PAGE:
Facebook is taking a major step to give you your privacy back

Jacob Siegal
Facebook finally explains why Facebook Messenger asks for ridiculous app permissions

Facebook has been the centerpiece of the online privacy debate for years, but the biggest social network in the world just unveiled a new policy that might be the first step to restoring users’ trust. Mark Zuckerberg took the stage at Facebook’s f8 event on Wednesday to announce that Facebook users will be able to sign into third-party apps anonymously in the near future, without revealing the contents of their accounts.

“Some people are scared of pressing this blue button,” Zuckerberg said, in reference to the ‘Log in with Facebook’ button which appears in so many applications. “If you’re using an app that you don’t completely trust or you’re worried might spam your friends, you’re not going to give it a lot of permissions.”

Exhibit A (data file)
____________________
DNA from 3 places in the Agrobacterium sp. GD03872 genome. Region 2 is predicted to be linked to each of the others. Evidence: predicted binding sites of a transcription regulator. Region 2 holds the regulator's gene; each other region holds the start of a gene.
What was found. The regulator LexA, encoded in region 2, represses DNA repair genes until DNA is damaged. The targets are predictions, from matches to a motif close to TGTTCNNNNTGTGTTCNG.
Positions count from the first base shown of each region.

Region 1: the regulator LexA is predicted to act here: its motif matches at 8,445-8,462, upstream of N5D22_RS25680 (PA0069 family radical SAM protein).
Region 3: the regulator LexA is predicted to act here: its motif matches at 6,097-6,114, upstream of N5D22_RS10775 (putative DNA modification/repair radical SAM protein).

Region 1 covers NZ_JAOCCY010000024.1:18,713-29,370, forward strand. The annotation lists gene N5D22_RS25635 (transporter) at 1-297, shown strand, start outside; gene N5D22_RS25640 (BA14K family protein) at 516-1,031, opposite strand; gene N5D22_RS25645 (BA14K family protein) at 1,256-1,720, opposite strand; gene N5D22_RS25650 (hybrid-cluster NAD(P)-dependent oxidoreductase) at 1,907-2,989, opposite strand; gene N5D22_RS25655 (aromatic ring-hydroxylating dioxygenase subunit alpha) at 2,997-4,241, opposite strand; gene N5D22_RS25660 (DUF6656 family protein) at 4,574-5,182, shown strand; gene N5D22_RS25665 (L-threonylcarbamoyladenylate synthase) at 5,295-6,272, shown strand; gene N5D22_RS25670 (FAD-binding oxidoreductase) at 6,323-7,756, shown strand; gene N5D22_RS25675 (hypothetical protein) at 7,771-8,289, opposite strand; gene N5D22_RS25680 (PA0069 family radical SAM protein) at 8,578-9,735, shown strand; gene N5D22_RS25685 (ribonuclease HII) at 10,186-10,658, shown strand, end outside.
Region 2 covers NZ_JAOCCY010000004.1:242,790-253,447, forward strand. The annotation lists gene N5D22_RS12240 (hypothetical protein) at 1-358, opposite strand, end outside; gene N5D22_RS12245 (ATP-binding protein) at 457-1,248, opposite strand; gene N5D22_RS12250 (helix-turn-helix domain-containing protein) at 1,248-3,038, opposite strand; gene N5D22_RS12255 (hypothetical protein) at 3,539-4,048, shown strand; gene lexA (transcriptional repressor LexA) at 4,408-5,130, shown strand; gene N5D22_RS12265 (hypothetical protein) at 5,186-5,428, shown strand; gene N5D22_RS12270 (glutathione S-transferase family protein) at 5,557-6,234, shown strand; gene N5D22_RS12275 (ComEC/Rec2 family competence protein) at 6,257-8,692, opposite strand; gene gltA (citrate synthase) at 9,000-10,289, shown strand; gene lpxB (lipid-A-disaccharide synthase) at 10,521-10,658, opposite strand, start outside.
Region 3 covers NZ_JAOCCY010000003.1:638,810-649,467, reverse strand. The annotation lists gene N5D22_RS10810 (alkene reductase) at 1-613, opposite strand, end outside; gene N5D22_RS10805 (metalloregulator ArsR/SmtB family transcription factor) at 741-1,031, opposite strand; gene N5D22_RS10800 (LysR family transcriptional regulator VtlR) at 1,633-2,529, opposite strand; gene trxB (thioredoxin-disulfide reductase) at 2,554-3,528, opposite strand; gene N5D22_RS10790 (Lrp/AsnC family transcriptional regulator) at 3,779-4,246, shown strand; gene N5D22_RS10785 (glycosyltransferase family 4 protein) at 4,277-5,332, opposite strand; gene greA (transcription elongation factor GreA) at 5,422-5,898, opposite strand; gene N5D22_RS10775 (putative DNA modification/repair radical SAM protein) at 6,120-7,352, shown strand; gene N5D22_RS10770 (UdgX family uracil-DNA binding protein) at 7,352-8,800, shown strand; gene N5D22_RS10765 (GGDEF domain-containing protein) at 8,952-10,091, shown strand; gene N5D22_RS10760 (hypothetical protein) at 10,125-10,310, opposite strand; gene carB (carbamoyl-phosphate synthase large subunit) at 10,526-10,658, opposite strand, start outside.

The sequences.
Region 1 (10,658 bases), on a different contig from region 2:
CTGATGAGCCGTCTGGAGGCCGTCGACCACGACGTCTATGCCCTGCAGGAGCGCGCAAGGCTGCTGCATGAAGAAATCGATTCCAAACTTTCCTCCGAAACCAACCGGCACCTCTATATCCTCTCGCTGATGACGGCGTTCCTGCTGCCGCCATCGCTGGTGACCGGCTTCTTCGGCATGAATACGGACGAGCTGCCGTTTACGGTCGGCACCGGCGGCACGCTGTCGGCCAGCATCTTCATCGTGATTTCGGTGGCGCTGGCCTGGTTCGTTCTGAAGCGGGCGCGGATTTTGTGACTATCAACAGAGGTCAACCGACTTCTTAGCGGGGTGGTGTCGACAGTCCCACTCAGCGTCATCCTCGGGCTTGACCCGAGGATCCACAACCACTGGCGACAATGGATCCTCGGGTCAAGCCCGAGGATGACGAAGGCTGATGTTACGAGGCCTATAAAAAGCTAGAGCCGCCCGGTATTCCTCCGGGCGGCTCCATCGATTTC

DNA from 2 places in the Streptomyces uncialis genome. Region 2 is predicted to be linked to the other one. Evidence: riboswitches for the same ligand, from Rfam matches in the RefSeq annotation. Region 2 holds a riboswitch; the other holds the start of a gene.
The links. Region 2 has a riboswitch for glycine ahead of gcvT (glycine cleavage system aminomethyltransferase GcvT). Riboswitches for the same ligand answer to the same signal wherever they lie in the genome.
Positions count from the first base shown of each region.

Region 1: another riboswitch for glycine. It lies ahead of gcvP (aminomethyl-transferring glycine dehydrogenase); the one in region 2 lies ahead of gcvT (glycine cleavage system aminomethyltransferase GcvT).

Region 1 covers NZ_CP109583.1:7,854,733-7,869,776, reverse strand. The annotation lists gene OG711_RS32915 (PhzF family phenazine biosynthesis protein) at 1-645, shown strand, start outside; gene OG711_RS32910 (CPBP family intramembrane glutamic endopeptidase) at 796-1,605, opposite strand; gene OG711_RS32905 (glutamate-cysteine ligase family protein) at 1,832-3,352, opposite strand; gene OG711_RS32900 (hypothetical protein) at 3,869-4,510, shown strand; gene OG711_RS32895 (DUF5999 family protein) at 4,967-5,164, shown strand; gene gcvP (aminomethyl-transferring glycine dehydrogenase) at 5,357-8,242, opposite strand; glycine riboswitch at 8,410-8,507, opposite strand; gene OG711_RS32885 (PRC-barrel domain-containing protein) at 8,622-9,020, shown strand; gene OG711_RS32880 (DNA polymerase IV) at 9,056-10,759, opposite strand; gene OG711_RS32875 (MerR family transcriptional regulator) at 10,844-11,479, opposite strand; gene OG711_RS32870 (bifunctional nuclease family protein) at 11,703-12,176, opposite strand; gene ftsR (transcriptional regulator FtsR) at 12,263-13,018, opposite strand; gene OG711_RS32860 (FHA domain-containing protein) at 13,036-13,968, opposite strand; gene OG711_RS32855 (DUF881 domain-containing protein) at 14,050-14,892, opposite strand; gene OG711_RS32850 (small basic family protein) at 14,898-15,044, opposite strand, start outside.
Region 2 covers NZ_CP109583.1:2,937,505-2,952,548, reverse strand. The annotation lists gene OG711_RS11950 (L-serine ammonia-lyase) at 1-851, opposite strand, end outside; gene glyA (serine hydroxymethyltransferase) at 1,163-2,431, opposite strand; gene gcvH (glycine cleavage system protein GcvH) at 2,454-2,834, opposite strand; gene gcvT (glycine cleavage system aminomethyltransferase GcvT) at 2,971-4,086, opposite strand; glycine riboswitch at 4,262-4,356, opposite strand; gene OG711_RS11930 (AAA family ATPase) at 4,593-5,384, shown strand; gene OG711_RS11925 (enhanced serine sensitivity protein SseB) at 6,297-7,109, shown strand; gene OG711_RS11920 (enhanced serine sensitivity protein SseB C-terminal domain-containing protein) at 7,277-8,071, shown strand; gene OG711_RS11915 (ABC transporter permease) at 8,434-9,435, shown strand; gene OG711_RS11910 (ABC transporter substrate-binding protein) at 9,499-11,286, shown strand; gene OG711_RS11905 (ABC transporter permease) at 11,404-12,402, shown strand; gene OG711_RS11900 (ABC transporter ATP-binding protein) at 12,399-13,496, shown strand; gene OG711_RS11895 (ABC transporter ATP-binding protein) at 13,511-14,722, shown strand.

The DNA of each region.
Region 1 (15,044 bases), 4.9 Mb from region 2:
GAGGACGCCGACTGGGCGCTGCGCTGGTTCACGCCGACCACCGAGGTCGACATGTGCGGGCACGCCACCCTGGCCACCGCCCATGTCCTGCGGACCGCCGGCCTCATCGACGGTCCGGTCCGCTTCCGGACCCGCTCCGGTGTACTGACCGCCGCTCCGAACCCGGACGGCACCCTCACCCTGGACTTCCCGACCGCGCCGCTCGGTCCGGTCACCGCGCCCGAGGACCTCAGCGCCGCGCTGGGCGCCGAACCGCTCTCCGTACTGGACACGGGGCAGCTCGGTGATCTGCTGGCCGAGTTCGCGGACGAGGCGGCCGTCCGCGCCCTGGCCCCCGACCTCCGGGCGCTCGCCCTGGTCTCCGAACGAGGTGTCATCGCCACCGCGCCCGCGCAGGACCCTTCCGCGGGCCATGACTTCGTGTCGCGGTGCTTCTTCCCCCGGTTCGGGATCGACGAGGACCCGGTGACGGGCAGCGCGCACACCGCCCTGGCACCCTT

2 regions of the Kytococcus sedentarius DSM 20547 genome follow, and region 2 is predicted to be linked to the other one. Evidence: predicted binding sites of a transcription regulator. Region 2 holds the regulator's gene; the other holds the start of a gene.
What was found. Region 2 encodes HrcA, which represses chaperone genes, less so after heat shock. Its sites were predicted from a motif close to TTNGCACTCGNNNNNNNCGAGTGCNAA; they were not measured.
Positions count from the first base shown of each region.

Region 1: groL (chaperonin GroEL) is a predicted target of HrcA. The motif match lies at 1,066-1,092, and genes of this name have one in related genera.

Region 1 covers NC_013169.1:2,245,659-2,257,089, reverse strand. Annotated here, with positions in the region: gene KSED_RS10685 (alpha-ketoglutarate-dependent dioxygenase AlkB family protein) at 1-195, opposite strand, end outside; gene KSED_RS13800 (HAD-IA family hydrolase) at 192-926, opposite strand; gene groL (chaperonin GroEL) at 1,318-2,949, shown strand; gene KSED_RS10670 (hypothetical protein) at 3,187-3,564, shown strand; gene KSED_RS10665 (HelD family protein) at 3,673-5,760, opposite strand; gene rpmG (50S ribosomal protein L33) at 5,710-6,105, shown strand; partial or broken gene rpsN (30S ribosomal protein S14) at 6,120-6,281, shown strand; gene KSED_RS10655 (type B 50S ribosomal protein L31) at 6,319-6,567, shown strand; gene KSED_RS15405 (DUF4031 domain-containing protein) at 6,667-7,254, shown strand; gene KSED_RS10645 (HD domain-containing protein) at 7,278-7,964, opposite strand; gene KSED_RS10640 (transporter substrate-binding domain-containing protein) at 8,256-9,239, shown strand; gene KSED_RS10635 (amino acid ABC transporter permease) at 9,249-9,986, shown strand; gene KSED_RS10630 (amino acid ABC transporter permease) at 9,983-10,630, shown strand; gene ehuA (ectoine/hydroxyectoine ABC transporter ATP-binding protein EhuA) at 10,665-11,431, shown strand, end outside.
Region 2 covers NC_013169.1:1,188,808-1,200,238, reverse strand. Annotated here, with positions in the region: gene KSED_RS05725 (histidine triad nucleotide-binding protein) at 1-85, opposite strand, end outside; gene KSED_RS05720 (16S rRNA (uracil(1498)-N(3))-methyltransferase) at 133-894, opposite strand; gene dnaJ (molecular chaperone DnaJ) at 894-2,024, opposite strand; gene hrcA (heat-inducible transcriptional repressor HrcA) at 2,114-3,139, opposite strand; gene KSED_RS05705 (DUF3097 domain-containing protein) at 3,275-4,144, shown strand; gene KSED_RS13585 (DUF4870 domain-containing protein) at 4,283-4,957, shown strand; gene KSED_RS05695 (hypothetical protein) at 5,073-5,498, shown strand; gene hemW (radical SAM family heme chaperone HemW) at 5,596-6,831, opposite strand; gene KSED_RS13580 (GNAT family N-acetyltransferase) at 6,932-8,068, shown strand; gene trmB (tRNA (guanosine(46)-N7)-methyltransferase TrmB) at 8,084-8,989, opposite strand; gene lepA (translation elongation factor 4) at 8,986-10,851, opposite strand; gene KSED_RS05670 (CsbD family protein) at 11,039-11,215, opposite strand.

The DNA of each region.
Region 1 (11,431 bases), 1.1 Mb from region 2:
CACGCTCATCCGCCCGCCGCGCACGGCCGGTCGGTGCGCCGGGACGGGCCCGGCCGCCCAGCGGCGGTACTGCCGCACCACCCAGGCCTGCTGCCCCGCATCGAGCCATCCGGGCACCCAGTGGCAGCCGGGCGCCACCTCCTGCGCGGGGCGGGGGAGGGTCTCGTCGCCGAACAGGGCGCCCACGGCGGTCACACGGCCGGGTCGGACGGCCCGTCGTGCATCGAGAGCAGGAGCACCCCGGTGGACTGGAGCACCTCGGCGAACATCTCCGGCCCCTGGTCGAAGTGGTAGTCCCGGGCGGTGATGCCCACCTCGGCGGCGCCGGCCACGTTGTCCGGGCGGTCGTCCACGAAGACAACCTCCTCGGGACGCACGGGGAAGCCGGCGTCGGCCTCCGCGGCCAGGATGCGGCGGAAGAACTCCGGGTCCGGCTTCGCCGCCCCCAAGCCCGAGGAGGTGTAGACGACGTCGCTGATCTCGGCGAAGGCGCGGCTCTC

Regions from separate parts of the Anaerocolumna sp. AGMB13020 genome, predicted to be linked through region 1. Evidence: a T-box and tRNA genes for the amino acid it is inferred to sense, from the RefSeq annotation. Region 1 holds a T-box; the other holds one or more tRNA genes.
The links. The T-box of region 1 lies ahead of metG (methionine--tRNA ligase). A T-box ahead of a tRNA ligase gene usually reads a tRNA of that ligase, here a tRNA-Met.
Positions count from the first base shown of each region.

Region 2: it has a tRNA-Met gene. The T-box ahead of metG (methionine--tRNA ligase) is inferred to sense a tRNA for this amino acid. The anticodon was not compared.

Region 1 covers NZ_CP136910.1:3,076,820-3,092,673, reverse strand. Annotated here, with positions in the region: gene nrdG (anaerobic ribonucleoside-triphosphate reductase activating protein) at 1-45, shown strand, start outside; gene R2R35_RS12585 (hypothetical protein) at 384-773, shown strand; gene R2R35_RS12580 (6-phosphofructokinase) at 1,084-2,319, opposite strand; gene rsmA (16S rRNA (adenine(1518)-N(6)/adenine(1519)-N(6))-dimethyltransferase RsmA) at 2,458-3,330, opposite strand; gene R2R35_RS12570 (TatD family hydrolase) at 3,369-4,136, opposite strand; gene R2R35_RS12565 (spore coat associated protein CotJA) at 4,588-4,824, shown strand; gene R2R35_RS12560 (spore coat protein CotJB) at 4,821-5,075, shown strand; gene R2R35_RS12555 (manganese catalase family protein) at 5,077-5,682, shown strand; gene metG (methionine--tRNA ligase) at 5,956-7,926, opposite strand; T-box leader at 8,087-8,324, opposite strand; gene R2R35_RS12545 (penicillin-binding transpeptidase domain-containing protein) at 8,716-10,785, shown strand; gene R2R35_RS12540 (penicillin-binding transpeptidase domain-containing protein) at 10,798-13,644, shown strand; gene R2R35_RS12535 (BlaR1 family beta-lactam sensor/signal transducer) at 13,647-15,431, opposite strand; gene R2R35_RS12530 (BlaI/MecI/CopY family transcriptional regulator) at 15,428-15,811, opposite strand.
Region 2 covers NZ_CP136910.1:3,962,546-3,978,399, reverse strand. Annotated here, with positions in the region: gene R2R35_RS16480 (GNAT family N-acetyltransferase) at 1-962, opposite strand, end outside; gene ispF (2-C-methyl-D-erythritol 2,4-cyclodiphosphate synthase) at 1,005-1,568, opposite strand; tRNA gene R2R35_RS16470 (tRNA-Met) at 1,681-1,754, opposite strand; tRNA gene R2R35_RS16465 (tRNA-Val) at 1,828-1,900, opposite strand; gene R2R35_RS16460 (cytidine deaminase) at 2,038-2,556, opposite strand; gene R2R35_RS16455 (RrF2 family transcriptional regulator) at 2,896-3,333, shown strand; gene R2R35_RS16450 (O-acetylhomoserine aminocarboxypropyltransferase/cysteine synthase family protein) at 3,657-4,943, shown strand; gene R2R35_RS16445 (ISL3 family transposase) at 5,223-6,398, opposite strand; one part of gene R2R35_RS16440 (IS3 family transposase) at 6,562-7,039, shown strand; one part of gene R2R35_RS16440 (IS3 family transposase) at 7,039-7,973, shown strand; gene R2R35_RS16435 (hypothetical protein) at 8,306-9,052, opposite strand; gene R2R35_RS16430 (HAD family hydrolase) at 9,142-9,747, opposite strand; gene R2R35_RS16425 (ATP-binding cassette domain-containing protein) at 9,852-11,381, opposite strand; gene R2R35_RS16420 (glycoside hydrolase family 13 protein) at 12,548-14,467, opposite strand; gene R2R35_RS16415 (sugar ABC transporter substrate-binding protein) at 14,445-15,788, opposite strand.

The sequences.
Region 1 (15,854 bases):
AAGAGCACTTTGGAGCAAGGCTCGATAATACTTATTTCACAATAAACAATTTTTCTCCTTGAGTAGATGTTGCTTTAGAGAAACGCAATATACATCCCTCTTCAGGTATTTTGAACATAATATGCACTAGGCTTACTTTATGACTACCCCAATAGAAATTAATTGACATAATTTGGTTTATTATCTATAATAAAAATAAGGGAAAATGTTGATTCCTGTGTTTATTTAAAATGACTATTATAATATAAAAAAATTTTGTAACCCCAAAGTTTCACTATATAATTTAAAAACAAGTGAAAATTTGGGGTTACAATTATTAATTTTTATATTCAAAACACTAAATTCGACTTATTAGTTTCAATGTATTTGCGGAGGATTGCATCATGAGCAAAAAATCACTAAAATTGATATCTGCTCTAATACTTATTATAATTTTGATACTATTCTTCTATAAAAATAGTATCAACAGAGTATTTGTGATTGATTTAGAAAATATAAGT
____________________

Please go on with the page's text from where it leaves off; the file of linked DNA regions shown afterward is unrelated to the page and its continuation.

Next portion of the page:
Rather than forcing users to sort through privacy options once they’ve already given an app access to their profiles, Facebook will allow cautious downloaders the opportunity to withhold their information.

“Even if you don’t want an app to know who you are yet, you still want a streamlined process for signing in,” Zuckerberg continued. Once you’ve logged in anonymously for the first time, you’ll be able to sync that data with across all your devices, meaning anonymity won’t cost you convenience. From now on, you’ll be able to “try apps without fear.”

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This article was originally published on BGR.com

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